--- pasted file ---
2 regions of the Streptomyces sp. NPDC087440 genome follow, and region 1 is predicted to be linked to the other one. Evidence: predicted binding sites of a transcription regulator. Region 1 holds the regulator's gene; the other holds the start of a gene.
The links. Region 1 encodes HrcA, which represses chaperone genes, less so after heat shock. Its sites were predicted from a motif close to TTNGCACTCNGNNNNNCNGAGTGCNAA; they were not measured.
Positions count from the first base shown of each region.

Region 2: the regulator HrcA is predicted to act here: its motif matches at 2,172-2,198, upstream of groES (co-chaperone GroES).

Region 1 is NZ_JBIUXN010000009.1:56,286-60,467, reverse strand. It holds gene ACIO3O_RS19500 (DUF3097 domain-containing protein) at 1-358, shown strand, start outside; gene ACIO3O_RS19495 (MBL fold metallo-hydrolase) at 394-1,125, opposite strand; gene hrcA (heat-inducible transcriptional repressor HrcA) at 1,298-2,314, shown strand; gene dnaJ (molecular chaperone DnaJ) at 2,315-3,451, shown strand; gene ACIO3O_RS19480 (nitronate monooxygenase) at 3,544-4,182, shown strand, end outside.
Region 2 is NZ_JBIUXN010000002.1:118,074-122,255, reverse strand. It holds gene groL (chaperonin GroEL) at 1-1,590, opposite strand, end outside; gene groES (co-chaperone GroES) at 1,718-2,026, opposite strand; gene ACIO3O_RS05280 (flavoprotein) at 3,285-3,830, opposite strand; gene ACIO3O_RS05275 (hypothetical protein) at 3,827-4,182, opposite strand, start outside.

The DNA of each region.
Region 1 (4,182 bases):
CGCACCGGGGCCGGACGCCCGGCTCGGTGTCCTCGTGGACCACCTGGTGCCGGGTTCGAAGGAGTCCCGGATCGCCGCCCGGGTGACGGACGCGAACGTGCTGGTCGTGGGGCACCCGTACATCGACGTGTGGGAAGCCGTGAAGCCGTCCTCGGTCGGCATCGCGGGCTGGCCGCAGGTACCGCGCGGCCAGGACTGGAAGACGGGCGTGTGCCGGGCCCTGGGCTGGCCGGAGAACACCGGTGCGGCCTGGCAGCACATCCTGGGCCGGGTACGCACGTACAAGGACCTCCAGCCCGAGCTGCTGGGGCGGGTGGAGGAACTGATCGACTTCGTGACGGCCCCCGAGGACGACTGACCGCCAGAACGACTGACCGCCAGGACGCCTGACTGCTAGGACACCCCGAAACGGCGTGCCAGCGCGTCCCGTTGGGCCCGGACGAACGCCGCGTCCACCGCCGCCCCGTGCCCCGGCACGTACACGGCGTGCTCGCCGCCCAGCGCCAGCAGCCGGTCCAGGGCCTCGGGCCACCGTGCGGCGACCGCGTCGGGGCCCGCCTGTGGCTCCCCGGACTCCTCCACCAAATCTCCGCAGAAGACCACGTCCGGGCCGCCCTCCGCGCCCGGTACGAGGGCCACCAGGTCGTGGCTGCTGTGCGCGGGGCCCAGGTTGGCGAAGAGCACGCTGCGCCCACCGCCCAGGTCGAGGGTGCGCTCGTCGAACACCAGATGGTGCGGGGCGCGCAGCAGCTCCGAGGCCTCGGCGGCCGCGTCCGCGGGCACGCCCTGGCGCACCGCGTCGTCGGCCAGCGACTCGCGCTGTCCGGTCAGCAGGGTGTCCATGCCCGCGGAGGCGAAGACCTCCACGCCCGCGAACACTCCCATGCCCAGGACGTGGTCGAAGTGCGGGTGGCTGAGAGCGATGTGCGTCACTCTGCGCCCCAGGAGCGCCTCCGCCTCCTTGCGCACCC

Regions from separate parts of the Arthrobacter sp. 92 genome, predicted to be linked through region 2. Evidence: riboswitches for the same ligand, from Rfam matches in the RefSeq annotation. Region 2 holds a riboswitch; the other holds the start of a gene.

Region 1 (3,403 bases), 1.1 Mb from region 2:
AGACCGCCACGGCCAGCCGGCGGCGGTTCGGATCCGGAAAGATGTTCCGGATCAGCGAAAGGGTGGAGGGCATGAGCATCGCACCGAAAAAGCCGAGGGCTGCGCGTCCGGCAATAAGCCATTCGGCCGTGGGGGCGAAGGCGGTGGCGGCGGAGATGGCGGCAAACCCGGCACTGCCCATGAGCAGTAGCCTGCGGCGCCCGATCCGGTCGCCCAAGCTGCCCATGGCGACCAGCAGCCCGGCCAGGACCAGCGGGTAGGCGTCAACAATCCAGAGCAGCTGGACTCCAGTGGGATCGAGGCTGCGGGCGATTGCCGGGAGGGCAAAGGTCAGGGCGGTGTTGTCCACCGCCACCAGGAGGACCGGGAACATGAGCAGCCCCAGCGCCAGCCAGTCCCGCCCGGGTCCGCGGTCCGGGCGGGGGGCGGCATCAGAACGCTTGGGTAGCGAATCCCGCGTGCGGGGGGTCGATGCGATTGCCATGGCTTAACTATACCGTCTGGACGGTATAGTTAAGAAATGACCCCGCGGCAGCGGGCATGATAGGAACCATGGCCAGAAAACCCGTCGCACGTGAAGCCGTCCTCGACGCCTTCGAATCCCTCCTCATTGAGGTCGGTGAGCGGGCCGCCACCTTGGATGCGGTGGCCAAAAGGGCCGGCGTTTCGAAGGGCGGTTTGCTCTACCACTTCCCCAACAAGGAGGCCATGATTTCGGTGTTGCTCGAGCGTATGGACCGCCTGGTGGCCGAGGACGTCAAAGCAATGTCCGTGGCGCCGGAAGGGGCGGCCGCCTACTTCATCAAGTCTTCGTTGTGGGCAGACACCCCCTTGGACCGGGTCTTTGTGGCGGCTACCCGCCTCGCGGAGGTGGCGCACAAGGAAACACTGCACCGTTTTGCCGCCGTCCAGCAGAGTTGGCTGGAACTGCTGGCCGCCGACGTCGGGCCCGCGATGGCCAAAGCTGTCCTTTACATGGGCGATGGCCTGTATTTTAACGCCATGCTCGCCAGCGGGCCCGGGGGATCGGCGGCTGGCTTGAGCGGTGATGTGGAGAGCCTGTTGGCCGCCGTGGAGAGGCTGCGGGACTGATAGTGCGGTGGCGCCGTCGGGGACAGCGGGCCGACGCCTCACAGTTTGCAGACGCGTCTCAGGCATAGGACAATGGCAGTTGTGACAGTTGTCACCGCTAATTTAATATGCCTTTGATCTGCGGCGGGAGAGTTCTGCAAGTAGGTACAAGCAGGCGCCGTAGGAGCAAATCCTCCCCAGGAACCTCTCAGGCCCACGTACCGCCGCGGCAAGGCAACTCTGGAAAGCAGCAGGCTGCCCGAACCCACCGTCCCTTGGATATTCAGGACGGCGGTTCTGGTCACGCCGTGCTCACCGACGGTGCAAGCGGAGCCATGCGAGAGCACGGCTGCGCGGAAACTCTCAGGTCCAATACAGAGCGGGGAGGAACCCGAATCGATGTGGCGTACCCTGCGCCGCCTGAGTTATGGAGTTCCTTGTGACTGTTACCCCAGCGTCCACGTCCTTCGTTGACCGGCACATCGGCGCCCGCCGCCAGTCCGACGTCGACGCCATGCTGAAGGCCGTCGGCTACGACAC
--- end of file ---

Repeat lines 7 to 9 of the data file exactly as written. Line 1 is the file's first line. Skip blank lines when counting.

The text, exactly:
The DNA of each region.
Region 1 (4,182 bases):
CGCACCGGGGCCGGACGCCCGGCTCGGTGTCCTCGTGGACCACCTGGTGCCGGGTTCGAAGGAGTCCCGGATCGCCGCCCGGGTGACGGACGCGAACGTGCTGGTCGTGGGGCACCCGTACATCGACGTGTGGGAAGCCGTGAAGCCGTCCTCGGTCGGCATCGCGGGCTGGCCGCAGGTACCGCGCGGCCAGGACTGGAAGACGGGCGTGTGCCGGGCCCTGGGCTGGCCGGAGAACACCGGTGCGGCCTGGCAGCACATCCTGGGCCGGGTACGCACGTACAAGGACCTCCAGCCCGAGCTGCTGGGGCGGGTGGAGGAACTGATCGACTTCGTGACGGCCCCCGAGGACGACTGACCGCCAGAACGACTGACCGCCAGGACGCCTGACTGCTAGGACACCCCGAAACGGCGTGCCAGCGCGTCCCGTTGGGCCCGGACGAACGCCGCGTCCACCGCCGCCCCGTGCCCCGGCACGTACACGGCGTGCTCGCCGCCCAGCGCCAGCAGCCGGTCCAGGGCCTCGGGCCACCGTGCGGCGACCGCGTCGGGGCCCGCCTGTGGCTCCCCGGACTCCTCCACCAAATCTCCGCAGAAGACCACGTCCGGGCCGCCCTCCGCGCCCGGTACGAGGGCCACCAGGTCGTGGCTGCTGTGCGCGGGGCCCAGGTTGGCGAAGAGCACGCTGCGCCCACCGCCCAGGTCGAGGGTGCGCTCGTCGAACACCAGATGGTGCGGGGCGCGCAGCAGCTCCGAGGCCTCGGCGGCCGCGTCCGCGGGCACGCCCTGGCGCACCGCGTCGTCGGCCAGCGACTCGCGCTGTCCGGTCAGCAGGGTGTCCATGCCCGCGGAGGCGAAGACCTCCACGCCCGCGAACACTCCCATGCCCAGGACGTGGTCGAAGTGCGGGTGGCTGAGAGCGATGTGCGTCACTCTGCGCCCCAGGAGCGCCTCCGCCTCCTTGCGCACCC